HOLLER: The discrepancy seems to be that – what Daniel was saying is that there are people who are violent and that are Muslims, and that that is evil, but that there are also peaceful Muslims who don’t ascribe to that, but you seemed to keep saying that if you believe in Islam, if you’re a Muslim, that because there are sects of Islam that believe in violence that that makes them a party to it.

NORTHCOTT: Let me say this again – let’s take it out of the context of Islam. Let’s put it in the context of white supremacy. If you believe in white supremacy, and you promote and avow that that is your belief system, that you hate someone who is not white, that is evil. You are tying yourself to an evil system. The ideology is evil. Whether you act on that or not, you still believe in an evil system.

HOLLER: But the equivalency that you’re making at the root of that is that believing in Islam, being Muslim, and being a white supremacist, are on the same level.

NORTHCOTT: I did not equate them. I said let’s take it out of that context. I in no way equated them.

HOLLER: But the point is that you are equating them, because you’re saying…

NORTCOTT: I am not equating them! Let me be very clear. I am not equating them. So don’t put those words in my mouth. I am not equating them.

HOLLER: Sir, your words were…

NORTHCOTT: Listen, if you’re going to try to misconstrue stuff I’m just going to stop talking to you.

HOLLER: I’m not misconstruing anything, I’m replying to your words. Your words were “It is no different than being part of the KKK, aryan nation…”

NORTHCOTT: I did not say that!

HOLLER: You wrote it.

NORTHCOTT: No.

HOLLER: You did.

NORTHCOTT: You can misconstrue it all you want. If you want to report fairly, report fairly. If you don’t, I’m not going to talk to you anymore. That’s just the bottom line.

HOLLER: I’m reading the words that you wrote.

NORTHCOTT: I don’t even have it in front of me! There’s a whole context. There’s a whole string of stuff. And I am telling you what I am expressing. If you don’t want to accept that that’s fine, and I will just stop talking to you.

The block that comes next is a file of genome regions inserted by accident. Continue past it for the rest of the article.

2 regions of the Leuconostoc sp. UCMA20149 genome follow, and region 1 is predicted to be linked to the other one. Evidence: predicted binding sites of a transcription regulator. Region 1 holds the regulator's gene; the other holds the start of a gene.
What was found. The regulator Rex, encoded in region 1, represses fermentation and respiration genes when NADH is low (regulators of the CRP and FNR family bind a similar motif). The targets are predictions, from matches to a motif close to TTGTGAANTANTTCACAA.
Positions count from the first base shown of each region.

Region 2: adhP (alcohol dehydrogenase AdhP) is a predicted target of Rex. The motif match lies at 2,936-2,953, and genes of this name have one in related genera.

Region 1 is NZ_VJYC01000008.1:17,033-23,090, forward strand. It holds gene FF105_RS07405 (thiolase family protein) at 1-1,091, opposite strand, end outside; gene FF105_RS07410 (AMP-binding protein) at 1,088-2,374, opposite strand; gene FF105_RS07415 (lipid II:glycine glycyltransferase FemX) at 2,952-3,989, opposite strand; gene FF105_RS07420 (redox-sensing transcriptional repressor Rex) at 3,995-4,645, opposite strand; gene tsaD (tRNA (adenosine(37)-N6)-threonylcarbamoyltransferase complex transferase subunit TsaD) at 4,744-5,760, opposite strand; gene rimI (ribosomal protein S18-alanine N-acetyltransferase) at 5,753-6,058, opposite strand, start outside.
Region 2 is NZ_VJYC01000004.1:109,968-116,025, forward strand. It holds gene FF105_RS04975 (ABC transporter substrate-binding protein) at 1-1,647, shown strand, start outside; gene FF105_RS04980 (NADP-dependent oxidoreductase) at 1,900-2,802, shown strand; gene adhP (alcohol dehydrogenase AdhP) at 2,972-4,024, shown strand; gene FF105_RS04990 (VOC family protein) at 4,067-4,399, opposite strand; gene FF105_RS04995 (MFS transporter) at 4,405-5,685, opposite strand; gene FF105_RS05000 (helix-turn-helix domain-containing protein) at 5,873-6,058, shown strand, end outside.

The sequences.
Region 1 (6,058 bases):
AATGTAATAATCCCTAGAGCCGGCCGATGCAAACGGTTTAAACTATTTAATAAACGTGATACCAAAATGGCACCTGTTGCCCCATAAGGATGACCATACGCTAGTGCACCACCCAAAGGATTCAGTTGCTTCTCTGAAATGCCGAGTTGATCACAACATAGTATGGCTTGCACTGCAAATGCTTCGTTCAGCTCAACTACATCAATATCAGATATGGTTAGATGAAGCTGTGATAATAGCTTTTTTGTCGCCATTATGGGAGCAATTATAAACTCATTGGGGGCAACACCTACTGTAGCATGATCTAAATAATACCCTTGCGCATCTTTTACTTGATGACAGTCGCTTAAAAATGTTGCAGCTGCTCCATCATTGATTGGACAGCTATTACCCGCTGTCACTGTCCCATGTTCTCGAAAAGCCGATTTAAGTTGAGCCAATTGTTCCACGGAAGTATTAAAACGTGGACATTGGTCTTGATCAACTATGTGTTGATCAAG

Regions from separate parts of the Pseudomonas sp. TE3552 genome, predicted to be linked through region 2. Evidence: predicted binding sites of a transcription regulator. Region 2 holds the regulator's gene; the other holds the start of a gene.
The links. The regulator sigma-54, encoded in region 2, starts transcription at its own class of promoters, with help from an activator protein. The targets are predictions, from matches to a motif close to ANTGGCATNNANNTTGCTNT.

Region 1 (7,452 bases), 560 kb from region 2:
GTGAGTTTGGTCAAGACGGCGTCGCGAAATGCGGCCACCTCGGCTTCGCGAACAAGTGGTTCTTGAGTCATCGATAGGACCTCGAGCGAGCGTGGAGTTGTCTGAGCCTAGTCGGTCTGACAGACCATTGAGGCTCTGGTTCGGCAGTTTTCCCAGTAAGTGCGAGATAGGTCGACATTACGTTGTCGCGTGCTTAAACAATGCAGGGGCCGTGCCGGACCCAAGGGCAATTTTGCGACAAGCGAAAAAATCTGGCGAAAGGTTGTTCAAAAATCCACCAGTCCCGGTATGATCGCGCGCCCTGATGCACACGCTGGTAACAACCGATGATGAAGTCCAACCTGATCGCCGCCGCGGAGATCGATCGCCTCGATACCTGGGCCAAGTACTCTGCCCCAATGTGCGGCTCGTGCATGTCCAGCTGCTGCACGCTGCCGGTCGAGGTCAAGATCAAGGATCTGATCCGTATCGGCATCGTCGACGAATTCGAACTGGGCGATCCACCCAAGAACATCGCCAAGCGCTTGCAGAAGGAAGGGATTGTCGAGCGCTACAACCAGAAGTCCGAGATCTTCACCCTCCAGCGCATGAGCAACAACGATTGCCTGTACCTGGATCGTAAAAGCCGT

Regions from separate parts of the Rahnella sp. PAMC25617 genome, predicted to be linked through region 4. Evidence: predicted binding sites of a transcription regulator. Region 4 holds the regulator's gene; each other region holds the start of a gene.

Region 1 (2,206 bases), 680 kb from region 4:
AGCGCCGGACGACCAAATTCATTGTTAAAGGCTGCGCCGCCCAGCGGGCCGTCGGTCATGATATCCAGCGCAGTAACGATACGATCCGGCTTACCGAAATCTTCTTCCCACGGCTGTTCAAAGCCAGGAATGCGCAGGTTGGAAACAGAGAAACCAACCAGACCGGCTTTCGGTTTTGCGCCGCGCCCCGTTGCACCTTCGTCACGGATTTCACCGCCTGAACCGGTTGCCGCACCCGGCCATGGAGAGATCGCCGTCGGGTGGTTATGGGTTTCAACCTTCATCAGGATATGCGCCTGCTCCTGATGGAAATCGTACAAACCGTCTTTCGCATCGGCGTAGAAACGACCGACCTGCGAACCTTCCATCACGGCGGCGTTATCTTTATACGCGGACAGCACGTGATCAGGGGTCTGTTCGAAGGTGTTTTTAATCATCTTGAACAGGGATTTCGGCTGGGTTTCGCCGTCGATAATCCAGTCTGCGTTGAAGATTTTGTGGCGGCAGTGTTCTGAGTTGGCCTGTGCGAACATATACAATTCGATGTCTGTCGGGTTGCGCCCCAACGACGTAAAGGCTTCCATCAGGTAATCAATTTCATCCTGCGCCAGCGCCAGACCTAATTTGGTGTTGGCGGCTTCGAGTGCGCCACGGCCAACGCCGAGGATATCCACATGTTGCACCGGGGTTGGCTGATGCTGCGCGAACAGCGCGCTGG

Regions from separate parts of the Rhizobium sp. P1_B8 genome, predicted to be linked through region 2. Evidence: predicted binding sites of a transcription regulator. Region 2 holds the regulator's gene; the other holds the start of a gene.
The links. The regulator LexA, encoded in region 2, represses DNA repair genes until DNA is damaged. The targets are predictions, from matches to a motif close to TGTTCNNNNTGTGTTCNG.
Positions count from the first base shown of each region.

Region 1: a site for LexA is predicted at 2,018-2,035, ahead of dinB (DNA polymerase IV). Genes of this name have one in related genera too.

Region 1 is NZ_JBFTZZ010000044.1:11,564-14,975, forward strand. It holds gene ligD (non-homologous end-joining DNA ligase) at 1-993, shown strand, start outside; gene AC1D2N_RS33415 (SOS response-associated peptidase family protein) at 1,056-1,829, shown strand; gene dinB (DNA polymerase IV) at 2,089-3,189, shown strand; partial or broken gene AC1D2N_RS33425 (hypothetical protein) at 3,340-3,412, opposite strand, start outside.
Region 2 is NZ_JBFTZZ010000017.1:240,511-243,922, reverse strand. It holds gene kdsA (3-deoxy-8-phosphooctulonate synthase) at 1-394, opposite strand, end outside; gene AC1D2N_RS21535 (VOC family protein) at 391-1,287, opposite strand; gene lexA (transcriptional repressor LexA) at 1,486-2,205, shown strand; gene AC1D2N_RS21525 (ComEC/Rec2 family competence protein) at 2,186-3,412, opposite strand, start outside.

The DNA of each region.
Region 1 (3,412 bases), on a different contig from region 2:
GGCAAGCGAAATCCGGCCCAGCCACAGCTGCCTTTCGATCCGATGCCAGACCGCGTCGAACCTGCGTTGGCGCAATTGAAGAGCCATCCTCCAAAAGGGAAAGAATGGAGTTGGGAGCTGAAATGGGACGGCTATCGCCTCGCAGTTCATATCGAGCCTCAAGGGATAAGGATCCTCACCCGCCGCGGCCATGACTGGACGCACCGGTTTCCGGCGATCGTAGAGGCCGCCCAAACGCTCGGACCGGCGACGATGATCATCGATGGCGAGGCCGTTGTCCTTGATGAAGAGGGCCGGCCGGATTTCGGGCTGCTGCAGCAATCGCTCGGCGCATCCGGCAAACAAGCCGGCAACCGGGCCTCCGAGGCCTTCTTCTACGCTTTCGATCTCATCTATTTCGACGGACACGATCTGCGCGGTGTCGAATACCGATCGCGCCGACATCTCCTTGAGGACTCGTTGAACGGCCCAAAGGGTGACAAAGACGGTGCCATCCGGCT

HOLLER: I very much want to get to the bottom of it. I’m trying to give you a chance to explain it.

NORTHCOTT: I just did.

HOLLER: Ok. If you’re someone who’s Muslim looking at these words here – they are painting all of Islam with that brush.

NORTHCOTT: All of Islam is to be painted with that brush. Each individual is to be treated separately. I say that clearly in there. I don’t know how else to say it.

HOLLER: I think Muslims would take exception to the first part.

NORTHCOTT: I can’t help that.

HOLLER: Do you believe this makes it difficult for you to do your job?

NORTHCOTT: No. It in no way affects how I judge each situation. Why would it?

HOLLER: Because if you start out with the premise that people who believe in a certain religion are evil and have an evil ideology, it seems like that would make it difficult to judge fairly.

NORTHCOTT: Why?

HOLLER: Because it seems like you would not be giving them the benefit of any doubt.

NORTHCOTT: Why?

HOLLER: Because you started out with the premise that they’re evil.

NORTHCOTT: I started out with the premise that the KKK is evil, can I not be fair to them either? There’s a lot of evil in this world. I start out with the premise that if you shoot someone in the head you’ve done an evil thing, can I not be fair to them?